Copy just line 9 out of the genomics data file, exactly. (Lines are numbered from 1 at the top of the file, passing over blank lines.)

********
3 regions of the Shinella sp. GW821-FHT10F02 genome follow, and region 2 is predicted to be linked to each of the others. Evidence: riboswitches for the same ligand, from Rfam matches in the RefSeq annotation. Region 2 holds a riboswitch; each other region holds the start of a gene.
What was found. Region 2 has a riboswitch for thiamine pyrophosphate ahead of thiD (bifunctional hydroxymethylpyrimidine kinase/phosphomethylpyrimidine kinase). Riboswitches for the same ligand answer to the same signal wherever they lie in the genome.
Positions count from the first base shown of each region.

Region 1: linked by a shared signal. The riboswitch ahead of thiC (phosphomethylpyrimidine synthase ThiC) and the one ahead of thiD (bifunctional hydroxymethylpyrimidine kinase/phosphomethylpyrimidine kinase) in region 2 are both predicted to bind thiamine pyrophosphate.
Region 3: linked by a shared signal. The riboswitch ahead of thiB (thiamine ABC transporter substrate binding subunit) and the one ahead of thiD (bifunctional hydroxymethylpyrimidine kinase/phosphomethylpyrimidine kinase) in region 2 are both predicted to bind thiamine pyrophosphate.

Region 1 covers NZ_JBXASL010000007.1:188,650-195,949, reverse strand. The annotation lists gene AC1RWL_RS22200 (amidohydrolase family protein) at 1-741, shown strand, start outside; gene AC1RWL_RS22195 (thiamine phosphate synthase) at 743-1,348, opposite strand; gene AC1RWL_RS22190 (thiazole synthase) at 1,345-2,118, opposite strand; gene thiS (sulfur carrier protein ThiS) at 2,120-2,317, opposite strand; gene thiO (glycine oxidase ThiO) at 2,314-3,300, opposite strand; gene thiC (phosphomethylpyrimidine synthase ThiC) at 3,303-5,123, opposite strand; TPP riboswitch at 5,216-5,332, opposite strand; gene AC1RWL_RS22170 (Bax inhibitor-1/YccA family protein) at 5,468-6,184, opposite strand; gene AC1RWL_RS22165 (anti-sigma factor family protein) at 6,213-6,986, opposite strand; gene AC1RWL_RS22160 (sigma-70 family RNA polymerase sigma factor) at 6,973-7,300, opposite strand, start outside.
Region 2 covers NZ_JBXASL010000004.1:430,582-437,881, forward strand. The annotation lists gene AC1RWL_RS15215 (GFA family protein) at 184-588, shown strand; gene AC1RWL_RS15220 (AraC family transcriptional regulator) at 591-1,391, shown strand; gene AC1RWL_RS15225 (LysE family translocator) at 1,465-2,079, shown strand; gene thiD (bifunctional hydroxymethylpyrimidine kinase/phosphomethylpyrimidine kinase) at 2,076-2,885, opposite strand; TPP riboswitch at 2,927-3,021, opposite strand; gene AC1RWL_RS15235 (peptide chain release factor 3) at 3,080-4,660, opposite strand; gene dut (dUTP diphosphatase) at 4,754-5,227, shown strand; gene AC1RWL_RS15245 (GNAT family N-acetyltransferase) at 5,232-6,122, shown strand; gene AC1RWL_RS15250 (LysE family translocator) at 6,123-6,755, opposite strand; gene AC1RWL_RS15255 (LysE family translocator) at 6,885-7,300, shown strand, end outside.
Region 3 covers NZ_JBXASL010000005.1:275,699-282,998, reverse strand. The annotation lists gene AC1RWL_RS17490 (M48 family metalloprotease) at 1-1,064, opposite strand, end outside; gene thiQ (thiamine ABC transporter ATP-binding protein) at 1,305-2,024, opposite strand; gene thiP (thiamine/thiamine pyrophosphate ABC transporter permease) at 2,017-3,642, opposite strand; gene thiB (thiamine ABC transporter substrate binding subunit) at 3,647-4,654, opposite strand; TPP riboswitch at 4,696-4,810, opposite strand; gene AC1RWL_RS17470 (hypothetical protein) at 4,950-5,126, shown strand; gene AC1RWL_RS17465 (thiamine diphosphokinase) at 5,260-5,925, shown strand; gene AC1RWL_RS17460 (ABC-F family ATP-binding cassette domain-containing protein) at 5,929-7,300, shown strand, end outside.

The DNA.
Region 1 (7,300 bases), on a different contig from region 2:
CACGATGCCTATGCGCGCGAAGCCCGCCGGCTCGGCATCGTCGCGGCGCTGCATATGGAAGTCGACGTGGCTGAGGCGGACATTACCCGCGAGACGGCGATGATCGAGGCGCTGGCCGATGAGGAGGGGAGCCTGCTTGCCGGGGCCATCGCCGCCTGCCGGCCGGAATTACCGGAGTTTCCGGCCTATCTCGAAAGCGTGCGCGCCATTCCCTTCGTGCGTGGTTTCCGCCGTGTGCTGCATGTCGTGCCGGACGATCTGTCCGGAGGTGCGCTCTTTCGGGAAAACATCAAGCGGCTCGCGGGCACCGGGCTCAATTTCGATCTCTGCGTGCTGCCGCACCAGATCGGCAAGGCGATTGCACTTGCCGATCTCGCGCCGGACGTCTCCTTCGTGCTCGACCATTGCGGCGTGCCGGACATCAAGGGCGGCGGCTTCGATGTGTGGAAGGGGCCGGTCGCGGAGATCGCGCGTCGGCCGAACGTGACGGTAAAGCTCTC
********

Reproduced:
The DNA.